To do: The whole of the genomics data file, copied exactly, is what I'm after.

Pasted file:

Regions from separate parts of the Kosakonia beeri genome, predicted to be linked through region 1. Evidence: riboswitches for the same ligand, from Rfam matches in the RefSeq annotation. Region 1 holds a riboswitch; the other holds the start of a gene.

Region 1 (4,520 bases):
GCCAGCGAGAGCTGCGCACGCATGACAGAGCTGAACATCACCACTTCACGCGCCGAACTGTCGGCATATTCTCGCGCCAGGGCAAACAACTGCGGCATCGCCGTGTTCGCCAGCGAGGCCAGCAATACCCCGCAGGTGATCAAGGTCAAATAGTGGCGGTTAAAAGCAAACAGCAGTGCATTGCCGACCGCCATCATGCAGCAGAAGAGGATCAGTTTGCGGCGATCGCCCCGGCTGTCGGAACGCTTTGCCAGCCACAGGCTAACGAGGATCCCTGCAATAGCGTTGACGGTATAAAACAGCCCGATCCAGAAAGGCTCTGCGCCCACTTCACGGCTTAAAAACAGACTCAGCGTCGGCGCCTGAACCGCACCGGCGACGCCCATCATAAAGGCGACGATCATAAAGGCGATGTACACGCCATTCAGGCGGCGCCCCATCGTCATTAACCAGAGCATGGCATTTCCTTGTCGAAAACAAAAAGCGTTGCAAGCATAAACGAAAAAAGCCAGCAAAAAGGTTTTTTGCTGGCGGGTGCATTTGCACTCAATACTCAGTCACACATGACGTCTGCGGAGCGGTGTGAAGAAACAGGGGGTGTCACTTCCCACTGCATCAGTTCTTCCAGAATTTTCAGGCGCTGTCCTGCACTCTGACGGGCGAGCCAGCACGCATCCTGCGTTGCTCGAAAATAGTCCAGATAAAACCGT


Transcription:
Regions from separate parts of the Kosakonia beeri genome, predicted to be linked through region 1. Evidence: riboswitches for the same ligand, from Rfam matches in the RefSeq annotation. Region 1 holds a riboswitch; the other holds the start of a gene.

Region 1 (4,520 bases):
GCCAGCGAGAGCTGCGCACGCATGACAGAGCTGAACATCACCACTTCACGCGCCGAACTGTCGGCATATTCTCGCGCCAGGGCAAACAACTGCGGCATCGCCGTGTTCGCCAGCGAGGCCAGCAATACCCCGCAGGTGATCAAGGTCAAATAGTGGCGGTTAAAAGCAAACAGCAGTGCATTGCCGACCGCCATCATGCAGCAGAAGAGGATCAGTTTGCGGCGATCGCCCCGGCTGTCGGAACGCTTTGCCAGCCACAGGCTAACGAGGATCCCTGCAATAGCGTTGACGGTATAAAACAGCCCGATCCAGAAAGGCTCTGCGCCCACTTCACGGCTTAAAAACAGACTCAGCGTCGGCGCCTGAACCGCACCGGCGACGCCCATCATAAAGGCGACGATCATAAAGGCGATGTACACGCCATTCAGGCGGCGCCCCATCGTCATTAACCAGAGCATGGCATTTCCTTGTCGAAAACAAAAAGCGTTGCAAGCATAAACGAAAAAAGCCAGCAAAAAGGTTTTTTGCTGGCGGGTGCATTTGCACTCAATACTCAGTCACACATGACGTCTGCGGAGCGGTGTGAAGAAACAGGGGGTGTCACTTCCCACTGCATCAGTTCTTCCAGAATTTTCAGGCGCTGTCCTGCACTCTGACGGGCGAGCCAGCACGCATCCTGCGTTGCTCGAAAATAGTCCAGATAAAACCGT